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The International Style of Winemaking, and why it drives so many people crazy

“So tell me where this wine is from.”

My friend swished, took a sip, moved the wine around in her mouth. “Malbec from Argentina,” she said.

“That’s really good,” I said. “I couldn’t place it, but that’s exactly what it tastes like.”

The catch? That the wine was neither malbec nor from Argentina, but a $10 red blend, mostly syrah, from Château La Tour De Beraud in the southern Rhone in France. That it tasted like it was made with a different grape from the other side of the world speaks to the increasing use of winemaking tools that make wine taste the same no matter where it’s from – the insidious International Style of Winemaking.

In one respect, this has been an extraordinary advance in winemaking, because it has tremendously improved wine quality over the past decade. It’s almost impossible to find a poorly made wine these days, no matter where it comes from. I don’t miss those green, unbalanced wines that tasted like battery acid.

The cost, though, has been high – wine without terroir or personality or individuality, something that was common even for cheap wine in the 20-plus years I’ve been doing this. After the jump, what this means to consumers and how to identify these wines.

Winebits 290: Barrels, wine parties, yeast

Fewer wineries using oak: Yes, believe it or not – the amount of wine aged in oak has declined by one-third, reports The Drinks Business trade magazine. The story quotes a French barrel maker lamenting the change, though my guess is that there are as many consumers who are as happy about it as he isn’t. The short story doesn’t go into two other possible reasons for the drop: the incredible cost of barrels, which run $300 to $900 each and can cost as much as $4,000, and the improvement in oak alternatives, like chips, staves, and dominoes. They give an oak-like result to the wine at a fraction of the cost and time involved.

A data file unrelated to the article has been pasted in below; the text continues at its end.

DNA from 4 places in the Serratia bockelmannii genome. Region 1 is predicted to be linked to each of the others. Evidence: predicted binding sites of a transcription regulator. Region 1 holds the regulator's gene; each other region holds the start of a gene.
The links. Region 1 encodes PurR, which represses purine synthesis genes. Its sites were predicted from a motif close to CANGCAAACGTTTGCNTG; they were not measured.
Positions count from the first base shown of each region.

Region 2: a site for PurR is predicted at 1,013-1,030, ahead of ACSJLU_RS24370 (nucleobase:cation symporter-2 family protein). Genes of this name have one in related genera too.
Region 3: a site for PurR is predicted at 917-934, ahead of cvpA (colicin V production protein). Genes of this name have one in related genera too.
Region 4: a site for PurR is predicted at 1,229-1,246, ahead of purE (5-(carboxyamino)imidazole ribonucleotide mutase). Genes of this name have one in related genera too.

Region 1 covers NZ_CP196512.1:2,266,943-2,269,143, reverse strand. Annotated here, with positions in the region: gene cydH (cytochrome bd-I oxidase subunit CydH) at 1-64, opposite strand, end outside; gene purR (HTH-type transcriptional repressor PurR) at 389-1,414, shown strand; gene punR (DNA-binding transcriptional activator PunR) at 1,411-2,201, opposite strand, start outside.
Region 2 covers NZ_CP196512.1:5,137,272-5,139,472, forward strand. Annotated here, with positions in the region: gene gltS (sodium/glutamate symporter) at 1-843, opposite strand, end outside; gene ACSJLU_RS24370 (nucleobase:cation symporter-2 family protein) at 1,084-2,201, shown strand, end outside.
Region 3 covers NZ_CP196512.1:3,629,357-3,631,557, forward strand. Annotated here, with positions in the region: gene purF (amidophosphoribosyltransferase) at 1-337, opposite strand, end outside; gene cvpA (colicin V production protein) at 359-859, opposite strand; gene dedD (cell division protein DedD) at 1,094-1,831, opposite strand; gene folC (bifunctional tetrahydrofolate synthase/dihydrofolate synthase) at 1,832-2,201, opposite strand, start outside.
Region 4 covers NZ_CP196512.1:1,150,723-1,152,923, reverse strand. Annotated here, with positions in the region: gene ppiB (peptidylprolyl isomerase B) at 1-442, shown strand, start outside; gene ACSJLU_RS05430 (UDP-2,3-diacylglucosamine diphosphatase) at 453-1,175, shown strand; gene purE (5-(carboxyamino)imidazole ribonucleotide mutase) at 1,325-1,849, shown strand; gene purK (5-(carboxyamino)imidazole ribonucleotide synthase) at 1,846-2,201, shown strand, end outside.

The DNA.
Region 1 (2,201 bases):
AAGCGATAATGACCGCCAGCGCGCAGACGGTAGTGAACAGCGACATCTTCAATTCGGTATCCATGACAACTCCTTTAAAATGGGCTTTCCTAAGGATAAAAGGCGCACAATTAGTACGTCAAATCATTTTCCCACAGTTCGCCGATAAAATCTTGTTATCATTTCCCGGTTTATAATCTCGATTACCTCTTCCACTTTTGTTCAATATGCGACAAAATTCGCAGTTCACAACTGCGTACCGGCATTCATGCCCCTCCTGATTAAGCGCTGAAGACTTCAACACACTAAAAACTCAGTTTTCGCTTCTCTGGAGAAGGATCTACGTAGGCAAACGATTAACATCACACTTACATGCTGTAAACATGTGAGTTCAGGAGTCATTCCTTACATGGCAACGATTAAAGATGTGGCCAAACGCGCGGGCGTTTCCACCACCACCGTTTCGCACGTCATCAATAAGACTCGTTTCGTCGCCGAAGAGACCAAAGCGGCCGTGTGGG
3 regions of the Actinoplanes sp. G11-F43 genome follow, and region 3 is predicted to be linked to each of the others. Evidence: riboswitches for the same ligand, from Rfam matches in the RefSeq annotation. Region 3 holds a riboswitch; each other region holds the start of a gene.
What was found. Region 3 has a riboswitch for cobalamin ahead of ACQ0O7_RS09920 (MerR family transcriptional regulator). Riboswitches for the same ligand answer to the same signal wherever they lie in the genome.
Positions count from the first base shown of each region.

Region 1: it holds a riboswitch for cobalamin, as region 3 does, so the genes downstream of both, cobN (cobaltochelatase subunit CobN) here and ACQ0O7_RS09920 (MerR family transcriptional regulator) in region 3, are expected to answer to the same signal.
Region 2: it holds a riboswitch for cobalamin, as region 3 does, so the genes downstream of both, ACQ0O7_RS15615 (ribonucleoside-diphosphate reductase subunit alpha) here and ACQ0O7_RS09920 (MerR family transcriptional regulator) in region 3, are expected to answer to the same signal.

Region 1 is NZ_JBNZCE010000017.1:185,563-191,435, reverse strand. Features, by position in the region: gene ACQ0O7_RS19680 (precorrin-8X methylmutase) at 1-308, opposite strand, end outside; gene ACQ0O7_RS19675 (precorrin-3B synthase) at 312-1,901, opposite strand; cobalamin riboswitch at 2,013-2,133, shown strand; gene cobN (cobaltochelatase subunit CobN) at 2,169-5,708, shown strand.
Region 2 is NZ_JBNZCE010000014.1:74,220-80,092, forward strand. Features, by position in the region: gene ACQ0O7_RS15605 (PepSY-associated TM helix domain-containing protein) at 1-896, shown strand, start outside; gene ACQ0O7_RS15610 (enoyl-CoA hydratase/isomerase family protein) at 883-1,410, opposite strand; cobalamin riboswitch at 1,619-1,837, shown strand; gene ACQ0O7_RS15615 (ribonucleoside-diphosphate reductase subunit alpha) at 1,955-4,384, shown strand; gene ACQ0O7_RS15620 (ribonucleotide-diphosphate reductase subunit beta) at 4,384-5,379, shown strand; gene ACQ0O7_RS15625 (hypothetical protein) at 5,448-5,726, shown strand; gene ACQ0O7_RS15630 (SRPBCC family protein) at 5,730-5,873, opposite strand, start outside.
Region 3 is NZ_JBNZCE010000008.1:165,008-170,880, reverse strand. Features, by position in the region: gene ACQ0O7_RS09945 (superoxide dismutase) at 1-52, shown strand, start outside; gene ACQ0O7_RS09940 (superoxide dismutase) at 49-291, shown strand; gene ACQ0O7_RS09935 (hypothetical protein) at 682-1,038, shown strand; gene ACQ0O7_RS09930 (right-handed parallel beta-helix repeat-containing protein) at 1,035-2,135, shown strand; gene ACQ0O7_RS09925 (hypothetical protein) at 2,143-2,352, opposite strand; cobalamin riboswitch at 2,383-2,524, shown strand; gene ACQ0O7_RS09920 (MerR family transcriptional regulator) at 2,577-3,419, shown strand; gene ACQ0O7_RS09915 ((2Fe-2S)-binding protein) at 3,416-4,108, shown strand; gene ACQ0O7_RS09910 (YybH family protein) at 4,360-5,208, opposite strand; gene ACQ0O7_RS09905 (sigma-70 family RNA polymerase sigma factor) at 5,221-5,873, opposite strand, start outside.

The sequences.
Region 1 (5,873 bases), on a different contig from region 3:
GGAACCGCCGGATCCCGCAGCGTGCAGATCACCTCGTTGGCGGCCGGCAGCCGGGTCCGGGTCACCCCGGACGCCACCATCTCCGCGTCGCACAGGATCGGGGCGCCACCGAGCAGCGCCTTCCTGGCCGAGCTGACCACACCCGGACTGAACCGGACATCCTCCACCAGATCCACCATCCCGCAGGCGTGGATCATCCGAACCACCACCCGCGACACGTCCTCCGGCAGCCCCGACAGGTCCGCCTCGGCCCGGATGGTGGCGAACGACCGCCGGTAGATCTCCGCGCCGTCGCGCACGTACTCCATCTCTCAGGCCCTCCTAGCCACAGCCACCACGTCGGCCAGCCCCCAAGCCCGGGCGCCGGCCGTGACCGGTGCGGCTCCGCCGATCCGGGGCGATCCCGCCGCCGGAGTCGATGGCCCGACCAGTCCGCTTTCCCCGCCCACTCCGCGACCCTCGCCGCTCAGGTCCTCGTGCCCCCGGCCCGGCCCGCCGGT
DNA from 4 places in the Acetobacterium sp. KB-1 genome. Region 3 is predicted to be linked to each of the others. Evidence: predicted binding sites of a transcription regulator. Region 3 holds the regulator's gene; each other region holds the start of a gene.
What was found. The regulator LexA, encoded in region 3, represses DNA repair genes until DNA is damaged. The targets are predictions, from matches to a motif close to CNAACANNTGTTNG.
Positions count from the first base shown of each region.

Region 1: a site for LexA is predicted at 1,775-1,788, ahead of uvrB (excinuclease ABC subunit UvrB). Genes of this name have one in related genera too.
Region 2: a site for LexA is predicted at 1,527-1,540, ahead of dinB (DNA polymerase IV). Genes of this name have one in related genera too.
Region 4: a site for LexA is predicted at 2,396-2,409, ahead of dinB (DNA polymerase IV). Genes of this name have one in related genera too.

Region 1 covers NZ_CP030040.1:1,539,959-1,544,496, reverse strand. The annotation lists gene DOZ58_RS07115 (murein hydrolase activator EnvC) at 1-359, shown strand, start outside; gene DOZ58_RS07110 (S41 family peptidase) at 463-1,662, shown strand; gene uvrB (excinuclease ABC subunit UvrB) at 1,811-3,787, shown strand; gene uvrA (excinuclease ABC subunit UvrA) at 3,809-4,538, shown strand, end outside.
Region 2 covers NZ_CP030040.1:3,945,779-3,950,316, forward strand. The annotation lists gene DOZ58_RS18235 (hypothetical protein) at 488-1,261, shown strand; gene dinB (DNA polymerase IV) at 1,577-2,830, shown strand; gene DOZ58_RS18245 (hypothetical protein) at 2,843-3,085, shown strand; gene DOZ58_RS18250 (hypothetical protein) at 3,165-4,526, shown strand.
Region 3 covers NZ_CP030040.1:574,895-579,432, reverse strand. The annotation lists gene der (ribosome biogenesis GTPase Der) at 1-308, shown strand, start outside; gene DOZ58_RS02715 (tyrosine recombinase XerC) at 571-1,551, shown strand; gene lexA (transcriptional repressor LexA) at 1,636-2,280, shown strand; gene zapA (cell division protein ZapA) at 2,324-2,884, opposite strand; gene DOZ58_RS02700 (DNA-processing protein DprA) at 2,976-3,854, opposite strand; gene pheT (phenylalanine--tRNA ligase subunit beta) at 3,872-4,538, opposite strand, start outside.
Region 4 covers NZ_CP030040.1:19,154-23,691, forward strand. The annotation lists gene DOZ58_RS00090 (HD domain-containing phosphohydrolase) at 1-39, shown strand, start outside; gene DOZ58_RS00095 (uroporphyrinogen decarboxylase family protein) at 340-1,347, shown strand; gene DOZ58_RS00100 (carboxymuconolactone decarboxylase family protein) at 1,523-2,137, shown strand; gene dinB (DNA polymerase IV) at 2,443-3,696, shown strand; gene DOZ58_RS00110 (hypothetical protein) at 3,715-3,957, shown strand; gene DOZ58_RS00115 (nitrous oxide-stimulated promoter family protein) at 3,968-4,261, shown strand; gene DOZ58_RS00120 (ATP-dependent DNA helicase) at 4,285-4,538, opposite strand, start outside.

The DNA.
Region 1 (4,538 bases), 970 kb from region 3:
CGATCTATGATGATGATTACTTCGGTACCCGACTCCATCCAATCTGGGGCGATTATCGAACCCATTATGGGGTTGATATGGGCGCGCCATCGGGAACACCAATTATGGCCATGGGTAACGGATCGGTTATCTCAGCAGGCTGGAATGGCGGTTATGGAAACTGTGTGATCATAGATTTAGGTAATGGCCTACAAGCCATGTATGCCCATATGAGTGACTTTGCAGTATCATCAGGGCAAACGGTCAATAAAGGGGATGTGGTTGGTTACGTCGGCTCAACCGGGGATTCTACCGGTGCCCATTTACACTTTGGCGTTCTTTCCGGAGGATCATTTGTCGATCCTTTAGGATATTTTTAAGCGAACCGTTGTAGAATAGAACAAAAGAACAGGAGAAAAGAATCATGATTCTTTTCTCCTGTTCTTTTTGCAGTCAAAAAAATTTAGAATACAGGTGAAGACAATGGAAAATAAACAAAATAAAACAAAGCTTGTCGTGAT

Just like cosmetics: Can wine be sold through home parties, like Mary Kay or Avon? Or Tupperware, for those of us of a certain age? A variety of companies have tried this over the years, but the concept never really took off. Blame the three-tier system and its restrictions as well as financially insecure operators. The concept is making a comeback, though, reports the Wines & Vines trade magazine, under the auspices of winemaker Boisset Family Estates. The producer is selling selected wines through a new shop at home program, where “ambassadors” conduct the tasting, talk about the wines, and help guests order through a Boisset website. This helps them circumvent retail licensing laws, which hampered previous efforts.

Bring on the high alcohol: Because, if a group of researchers have their way, winemakers will be able to use more efficient, artificial yeast to make wine in the next couple of years. Said one scientist: “Now we have the opportunity to adapt yeasts further, turning them into predictable and robust hosts for manufacturing the complex products we need for modern living.” This is a terrifying thought, given what winemakers can do with technologically-improved natural yeasts. The researchers, apparently, have never had a 15 percent chardonnay.

Cherry cough syrup wine

SyrupThe Wine Curmudgeon has been tasting lots and lots of grocery store red wines lately, almost all of them samples, and he is not happy. Why do so many of these wines taste like cherry cough syrup?

These are not supposed to be sweet wines. They're labeled and sold as dry red wines, with alcohol levels of more than 13 1/2 percent. Nevertheless, they taste sweet and sticky, just like cherry cough syrup. Which, frankly, is kind of gross. More, after the jump:

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